Better understanding of blast furnace operations for more sustainable steel production
Worldwide, we produce more than two gigatons of steel a year, the vast majority of which is produced in blast furnaces. In order to make the blast furnace process more sustainable—less energy consumption, less maintenance, less CO2 emissions—it helps to increase the understanding of how these blast furnaces work. In his doctoral research, Tim Nijssen arrived at a model that can quantitatively describe the internal operation of blast furnaces. This model can be used to study new innovations in the blast furnace process, for example the application of hydrogen in the process—a serious option for reducing CO2 emissions from steel production.
Despite its enormous economic impact, much of the working of blast furnaces remains unknown. This is mostly due to the extremely high temperature and harsh conditions inside the furnace, which make any internal measurements impossible.
Nijssen focussed in his research on the bottom section of the furnace (also known as the hearth), where the liquid iron is collected and tapped, and a bed of unreacted carbon particles floats in this bath of liquid metal. "This section of the blast furnace is especially interesting, as the flow of liquid metal damages the heat-resistant walls, thereby determining the lifetime of the furnace," says Nijssen.
Lab-scale model of the blast furnace hearth
He used both numerical and experimental methods to investigate this complex system. First, an existing computer simulation technique, which was previously mostly used for gas-solid systems, was extended to handle the heavy and viscous liquid metal. He compared this new model with experiments on drinking water softening reactors, and found the model predicts the liquid-solid behavior well.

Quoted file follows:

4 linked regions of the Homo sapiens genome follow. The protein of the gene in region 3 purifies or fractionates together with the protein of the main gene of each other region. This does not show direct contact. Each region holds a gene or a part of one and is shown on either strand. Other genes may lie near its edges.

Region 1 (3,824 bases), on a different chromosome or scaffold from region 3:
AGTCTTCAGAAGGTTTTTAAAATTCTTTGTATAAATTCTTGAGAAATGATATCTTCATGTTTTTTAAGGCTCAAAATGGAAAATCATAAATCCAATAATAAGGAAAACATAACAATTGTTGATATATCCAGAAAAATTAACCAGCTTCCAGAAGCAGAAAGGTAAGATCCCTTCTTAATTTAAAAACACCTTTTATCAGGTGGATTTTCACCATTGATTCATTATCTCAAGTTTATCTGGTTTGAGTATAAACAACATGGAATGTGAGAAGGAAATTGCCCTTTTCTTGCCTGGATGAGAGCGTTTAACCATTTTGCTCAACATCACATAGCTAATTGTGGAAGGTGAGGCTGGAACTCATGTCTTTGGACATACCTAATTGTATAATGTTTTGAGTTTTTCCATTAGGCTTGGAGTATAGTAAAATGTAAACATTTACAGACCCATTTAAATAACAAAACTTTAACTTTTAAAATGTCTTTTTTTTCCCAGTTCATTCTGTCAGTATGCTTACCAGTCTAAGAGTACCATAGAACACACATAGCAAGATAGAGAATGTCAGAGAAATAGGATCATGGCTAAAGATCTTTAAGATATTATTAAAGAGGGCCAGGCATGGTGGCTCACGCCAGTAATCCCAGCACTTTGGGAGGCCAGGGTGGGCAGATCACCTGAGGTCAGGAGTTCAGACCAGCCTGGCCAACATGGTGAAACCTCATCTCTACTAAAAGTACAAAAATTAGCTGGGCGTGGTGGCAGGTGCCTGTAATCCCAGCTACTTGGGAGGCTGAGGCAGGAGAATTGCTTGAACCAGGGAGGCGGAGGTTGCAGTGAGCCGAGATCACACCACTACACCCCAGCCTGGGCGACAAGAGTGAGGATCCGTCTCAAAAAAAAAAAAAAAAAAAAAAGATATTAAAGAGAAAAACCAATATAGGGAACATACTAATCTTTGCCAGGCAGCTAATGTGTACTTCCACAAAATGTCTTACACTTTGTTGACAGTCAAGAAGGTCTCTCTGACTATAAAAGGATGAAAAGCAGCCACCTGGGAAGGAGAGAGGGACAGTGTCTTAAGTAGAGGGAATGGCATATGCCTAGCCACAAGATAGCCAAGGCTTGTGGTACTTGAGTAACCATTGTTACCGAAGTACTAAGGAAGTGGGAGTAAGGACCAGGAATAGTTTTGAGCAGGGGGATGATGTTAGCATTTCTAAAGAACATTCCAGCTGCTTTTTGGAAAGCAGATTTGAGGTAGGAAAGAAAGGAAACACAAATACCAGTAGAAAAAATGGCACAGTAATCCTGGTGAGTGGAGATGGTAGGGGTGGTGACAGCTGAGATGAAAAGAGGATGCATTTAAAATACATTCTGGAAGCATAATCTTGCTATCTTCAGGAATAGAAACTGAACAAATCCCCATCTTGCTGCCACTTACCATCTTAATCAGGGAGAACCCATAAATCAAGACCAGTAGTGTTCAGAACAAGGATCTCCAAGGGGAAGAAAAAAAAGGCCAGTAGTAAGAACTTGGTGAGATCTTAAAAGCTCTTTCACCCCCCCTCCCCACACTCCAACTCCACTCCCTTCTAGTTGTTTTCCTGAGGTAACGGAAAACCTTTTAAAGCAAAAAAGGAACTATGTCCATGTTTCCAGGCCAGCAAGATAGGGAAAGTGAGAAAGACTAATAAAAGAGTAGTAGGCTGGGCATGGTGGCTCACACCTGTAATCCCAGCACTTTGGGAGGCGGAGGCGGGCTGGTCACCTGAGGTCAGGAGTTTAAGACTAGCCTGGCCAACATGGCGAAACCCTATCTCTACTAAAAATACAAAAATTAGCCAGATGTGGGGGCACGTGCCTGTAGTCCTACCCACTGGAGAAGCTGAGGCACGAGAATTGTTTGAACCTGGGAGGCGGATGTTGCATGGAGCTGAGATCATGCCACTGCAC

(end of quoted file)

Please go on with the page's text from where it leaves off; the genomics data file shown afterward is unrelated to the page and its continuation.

Next, Nijssen used a novel experimental technique termed Magnetic Particle Tracking (MPT) to investigate liquid-solid systems. In this technique, sensors measuring magnetic field strength are used to track the movement of a single magnetic particle within a system of non-magnetic particles.
Nijssen constructed a lab-scale model of the blast furnace hearth, in which room-temperature water and hollow particles were used to represent the liquid iron and carbon particles. The behavior of the bed was observed under various conditions and alternating liquid levels, and MPT was used to investigate the movement of a single particle within the dense bed.
"The newly developed simulation technique was used to recreate this system numerically, in order to further verify the accuracy of the model," says Nijssen. "Additionally, the computer model allowed to visualize the flow of the liquid, which was not possible in experiments."
With the numerical model verified through lab-size simulations, Nijssen scaled-up towards the large size of the industrial blast furnace. A series of simulations of a 5- and 10-meter diameter blast furnace hearth was conducted, in which the particle and liquid iron movement were observed under various circumstances. The mutual interaction between the solid and liquid phases was found to be of great importance.
"Studies like this increase our understanding of the blast furnace, which can help us improve the blast furnace process in the near future, and make it more sustainable," Nijssen explains.
"With a model like this, we can really get a look into the furnace, which is impossible for the real reactor. That allows us to study the behavior of the liquid metal and coke particles under various conditions. It is a very useful tool for improving the current process, for example such that less maintenance is required, but also to test new innovations. Obviously, that is much more convenient in a computer simulation than in a running blast furnace."
"An important example in this regard is the use of (sustainably produced) hydrogen in the blast furnace to reduce CO2 emissions. This has a significant influence on the internal conditions of the furnace. With models like the one developed here, we can visualize that influence, and investigate how blast furnaces already in production today can be adapted to accept hydrogen."